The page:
What do you do if you need to visualize a large graph with hundreds of thousands or millions of vertices? Force-directed graph layouts are a good, general-purpose way to see the structure of a graph, but the algorithms can take several hours to run on such large graphs.

I propose a new way to speed up force-directed graph layout algorithms called Random Vertex Sampling. This is a simple approximation algorithm that runs in linear time while still producing good graph layouts! It also has lower memory requirements than other approximation algorithms like Barnes-Hut or Fast Multipole. I’m presenting a paper about Random Vertex Sampling this year at EuroVis, and I released an open source D3.js plugin.

## Random Vertex Sampling

Force-directed graph layout algorithms work by modeling the graph’s vertices as charged particles that repel each other and the graph’s edges as springs that try to maintain an ideal distance between connected vertices. The algorithms run an iterative physics simulation to find a good set of vertex positions that minimizes these forces. Comparison of the brute-force repulsive force algorithm and the Random Vertex Sampling algorithm. LEFT: The brute-force algorithm computes repulsive forces between each pair of vertices. RIGHT: Random Vertex Sampling uses a sliding window to select a subset of vertices to update. For each vertex in the update set, it randomly samples a smaller set of vertices to use for computing repulsive forces. Each vertex also has a small, constant-sized number of “neighbor” vertices that they use to compute repulsive forces. The algorithm is iterative, so after one iteration, the window slides forward and computes forces on a different subset of vertices.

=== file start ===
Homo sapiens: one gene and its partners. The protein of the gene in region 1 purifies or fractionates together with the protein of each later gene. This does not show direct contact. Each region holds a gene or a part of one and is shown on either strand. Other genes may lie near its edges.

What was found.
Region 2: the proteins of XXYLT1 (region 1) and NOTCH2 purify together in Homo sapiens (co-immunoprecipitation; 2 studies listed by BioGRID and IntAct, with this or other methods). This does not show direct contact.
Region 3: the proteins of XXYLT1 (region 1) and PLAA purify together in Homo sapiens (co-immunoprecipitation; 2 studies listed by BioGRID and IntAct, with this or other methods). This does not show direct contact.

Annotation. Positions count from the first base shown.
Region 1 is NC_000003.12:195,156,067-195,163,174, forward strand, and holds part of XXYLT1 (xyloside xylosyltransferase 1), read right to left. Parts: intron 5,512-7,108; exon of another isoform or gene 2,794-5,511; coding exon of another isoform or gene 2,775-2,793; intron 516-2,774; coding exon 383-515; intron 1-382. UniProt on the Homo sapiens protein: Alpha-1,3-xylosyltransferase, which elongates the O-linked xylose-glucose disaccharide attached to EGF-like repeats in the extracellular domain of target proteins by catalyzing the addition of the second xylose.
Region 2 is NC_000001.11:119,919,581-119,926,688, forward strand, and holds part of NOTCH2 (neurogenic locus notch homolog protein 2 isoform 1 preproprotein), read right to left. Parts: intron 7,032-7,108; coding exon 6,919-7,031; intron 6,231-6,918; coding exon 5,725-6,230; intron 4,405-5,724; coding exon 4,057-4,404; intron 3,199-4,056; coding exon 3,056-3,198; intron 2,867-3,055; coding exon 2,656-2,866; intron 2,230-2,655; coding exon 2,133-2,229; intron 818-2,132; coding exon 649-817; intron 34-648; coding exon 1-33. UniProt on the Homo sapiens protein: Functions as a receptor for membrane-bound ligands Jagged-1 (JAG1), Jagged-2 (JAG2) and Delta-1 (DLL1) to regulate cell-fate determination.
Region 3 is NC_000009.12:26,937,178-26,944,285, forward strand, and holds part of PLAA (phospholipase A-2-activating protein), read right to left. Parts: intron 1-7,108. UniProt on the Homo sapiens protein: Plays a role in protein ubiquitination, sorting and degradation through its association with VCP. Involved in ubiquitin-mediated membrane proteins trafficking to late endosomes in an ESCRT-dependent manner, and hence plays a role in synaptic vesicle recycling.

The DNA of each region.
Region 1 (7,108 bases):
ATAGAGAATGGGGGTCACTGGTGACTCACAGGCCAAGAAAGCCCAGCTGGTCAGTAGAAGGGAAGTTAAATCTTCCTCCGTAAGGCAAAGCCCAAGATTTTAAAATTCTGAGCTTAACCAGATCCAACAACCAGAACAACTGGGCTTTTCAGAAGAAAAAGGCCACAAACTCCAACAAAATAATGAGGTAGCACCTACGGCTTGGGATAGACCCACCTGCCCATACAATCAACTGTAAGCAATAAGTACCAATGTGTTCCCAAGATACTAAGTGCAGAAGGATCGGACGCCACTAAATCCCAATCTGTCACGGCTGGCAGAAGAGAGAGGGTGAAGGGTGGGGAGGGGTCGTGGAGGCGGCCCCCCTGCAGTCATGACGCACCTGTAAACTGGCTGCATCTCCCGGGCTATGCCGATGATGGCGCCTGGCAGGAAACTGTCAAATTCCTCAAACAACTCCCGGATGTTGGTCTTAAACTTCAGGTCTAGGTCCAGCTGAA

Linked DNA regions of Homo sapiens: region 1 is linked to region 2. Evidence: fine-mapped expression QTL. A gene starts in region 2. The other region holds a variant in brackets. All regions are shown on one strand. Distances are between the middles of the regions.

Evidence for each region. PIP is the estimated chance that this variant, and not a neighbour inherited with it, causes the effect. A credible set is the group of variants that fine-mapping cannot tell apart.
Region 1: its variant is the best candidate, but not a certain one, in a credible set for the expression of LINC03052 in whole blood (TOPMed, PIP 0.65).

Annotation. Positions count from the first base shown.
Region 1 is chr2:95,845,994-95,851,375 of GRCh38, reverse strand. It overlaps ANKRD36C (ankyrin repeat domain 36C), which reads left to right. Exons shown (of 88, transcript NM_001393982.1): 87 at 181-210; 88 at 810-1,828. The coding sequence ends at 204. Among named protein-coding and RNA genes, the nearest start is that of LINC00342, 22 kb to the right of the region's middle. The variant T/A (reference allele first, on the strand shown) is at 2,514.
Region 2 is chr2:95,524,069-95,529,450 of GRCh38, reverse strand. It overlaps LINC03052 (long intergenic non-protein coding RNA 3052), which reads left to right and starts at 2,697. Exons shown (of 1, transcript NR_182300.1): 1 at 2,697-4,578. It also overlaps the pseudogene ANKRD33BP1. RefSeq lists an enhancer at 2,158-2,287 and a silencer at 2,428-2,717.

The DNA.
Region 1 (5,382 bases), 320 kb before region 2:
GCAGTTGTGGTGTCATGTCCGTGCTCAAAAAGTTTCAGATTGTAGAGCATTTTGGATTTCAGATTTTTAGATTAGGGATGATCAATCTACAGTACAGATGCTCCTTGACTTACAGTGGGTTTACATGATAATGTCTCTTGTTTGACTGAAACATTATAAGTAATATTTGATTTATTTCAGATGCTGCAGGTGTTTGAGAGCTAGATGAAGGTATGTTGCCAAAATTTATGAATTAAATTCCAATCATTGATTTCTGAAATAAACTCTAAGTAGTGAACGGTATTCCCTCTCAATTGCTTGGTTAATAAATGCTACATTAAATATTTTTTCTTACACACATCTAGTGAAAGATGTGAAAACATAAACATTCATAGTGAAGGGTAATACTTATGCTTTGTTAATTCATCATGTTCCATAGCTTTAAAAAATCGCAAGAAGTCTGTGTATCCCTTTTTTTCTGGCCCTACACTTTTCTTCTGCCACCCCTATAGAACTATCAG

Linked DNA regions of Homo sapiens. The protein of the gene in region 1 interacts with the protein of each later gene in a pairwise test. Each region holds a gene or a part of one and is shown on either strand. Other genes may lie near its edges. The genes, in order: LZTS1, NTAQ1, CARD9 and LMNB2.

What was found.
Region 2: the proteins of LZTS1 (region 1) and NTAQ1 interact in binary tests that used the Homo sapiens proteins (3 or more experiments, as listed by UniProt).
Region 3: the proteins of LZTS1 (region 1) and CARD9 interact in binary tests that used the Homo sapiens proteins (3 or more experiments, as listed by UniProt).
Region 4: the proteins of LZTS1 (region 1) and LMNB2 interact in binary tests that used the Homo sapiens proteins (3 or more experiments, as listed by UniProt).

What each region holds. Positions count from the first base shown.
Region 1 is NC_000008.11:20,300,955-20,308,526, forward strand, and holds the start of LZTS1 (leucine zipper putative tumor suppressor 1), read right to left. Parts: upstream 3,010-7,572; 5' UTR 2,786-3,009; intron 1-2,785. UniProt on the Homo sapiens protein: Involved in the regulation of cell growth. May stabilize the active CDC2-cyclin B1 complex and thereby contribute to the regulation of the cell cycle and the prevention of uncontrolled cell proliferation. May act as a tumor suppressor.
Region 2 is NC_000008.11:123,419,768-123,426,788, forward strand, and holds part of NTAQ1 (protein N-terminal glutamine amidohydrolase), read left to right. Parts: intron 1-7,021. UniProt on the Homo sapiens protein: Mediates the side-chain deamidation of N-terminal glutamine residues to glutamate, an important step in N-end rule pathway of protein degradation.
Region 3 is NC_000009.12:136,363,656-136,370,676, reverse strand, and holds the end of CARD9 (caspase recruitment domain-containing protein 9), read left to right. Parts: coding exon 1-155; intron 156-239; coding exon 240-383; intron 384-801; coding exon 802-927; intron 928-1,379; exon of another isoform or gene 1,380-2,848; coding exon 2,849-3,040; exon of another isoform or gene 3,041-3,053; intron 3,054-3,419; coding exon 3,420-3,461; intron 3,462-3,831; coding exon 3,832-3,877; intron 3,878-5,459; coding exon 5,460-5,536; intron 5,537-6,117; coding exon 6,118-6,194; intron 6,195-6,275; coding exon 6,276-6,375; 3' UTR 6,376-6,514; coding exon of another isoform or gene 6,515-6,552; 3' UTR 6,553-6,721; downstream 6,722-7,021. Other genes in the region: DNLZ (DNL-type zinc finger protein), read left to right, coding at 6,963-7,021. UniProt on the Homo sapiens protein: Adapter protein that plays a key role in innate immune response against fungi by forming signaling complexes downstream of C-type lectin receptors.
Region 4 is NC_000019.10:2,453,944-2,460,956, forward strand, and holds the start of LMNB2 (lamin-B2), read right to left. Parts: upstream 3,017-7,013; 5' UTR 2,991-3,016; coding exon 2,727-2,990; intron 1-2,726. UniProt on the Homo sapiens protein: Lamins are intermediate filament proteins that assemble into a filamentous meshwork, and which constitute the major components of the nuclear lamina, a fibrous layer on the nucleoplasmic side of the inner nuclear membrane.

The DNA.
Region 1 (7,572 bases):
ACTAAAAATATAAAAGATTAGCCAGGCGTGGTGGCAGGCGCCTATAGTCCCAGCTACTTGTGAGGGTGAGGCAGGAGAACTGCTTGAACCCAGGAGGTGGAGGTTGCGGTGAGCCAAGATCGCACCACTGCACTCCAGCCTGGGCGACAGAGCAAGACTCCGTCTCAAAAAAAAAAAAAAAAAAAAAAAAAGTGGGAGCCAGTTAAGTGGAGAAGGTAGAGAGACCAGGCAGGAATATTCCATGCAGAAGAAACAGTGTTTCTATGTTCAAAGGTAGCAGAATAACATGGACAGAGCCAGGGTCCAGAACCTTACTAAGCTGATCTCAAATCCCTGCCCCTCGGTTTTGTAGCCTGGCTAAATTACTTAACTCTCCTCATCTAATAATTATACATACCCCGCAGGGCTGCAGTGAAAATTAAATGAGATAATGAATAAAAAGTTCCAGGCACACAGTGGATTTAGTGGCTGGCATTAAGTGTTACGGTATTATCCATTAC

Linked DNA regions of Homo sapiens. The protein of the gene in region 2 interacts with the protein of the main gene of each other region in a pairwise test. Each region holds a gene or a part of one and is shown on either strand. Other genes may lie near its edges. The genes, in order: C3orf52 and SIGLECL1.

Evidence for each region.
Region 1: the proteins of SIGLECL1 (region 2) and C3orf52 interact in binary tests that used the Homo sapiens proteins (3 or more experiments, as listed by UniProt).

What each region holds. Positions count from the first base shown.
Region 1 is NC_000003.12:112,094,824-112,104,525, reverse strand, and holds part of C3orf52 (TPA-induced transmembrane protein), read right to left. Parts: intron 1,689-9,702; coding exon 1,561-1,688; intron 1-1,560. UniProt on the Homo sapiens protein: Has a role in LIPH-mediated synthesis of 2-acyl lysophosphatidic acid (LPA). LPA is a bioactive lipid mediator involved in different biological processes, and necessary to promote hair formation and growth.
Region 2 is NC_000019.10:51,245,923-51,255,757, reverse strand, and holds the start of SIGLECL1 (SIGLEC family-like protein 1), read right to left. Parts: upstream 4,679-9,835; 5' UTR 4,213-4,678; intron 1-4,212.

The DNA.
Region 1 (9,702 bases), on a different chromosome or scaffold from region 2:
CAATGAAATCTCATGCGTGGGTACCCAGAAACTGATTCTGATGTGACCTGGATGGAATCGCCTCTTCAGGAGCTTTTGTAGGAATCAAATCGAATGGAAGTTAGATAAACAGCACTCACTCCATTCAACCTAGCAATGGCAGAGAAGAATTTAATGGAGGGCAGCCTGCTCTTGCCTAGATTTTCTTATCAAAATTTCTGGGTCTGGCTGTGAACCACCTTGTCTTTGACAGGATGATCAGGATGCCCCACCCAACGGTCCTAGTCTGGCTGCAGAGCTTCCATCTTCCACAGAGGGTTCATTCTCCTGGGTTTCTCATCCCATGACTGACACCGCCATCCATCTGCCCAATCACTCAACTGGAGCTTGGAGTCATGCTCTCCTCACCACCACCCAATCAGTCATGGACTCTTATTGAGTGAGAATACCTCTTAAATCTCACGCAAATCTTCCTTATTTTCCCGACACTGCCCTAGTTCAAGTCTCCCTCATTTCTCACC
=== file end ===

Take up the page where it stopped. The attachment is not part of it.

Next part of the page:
In force-directed graph layouts, repulsive force calculations between the vertices are the main performance bottleneck. The brute-force algorithm computes repulsive forces between each pair of vertices, and therefore runs in O(n2) time at each iteration (n is the number of vertices in the graph).

Random Vertex Sampling reduces this runtime to O(n). It works by using a sliding window of length n¾ to select a subset of vertices to update their velocity. For each vertex in the update set, it randomly selects n¼ vertices to use for computing repulsive forces. Each vertex also has a constant-sized list of “neighbor” vertices used for computing repulsive forces on it. Because we choose the exponents carefully, and because the “neighbor” vertex lists are constant in size, the overall algorithm runs in linear time with O(n¾) auxiliary space requirements. Before the next iteration, the window slides forward n¾ positions in the vertex list to update a different set of vertices during the next iteration. Then the whole process repeats itself.

In contrast, consider tree-based approximation algorithms like Barnes-Hut or Fast Multipole. They build a spatial tree to approximate forces by aggregating distant vertices. This enables a O(n log n) runtime, which is pretty good, but still not as fast as Random Vertex Sampling. But, the spatial tree also comes with the expense of requiring O(n log n) auxiliary memory to store the tree, which is much more than Random Vertex Sampling.

## Faster and Just as Good!

In my experiments, I found that force-directed algorithms using Random Vertex Sampling run about 3 times faster on average than algorithms using Barnes-Hut. That’s a big improvement! Even better, it converges to a good layout faster, too.

I also found that Random Vertex Sampling produces layouts that are about the same quality as Barnes-Hut. Sometimes the layouts look a little more chaotic, though. We can improve this by first computing a layout using Random Vertex Sampling, and then running a few iterations of Barnes-Hut to smooth out the layout. That runs almost as fast as using Random Vertex Sampling by itself.

The detailed experiments use statistical analysis on five different graph layout quality metrics using a wide variety of graph types (social networks, transportation networks, geometric graphs, etc.). If you’re interested, see my research paper for all the details.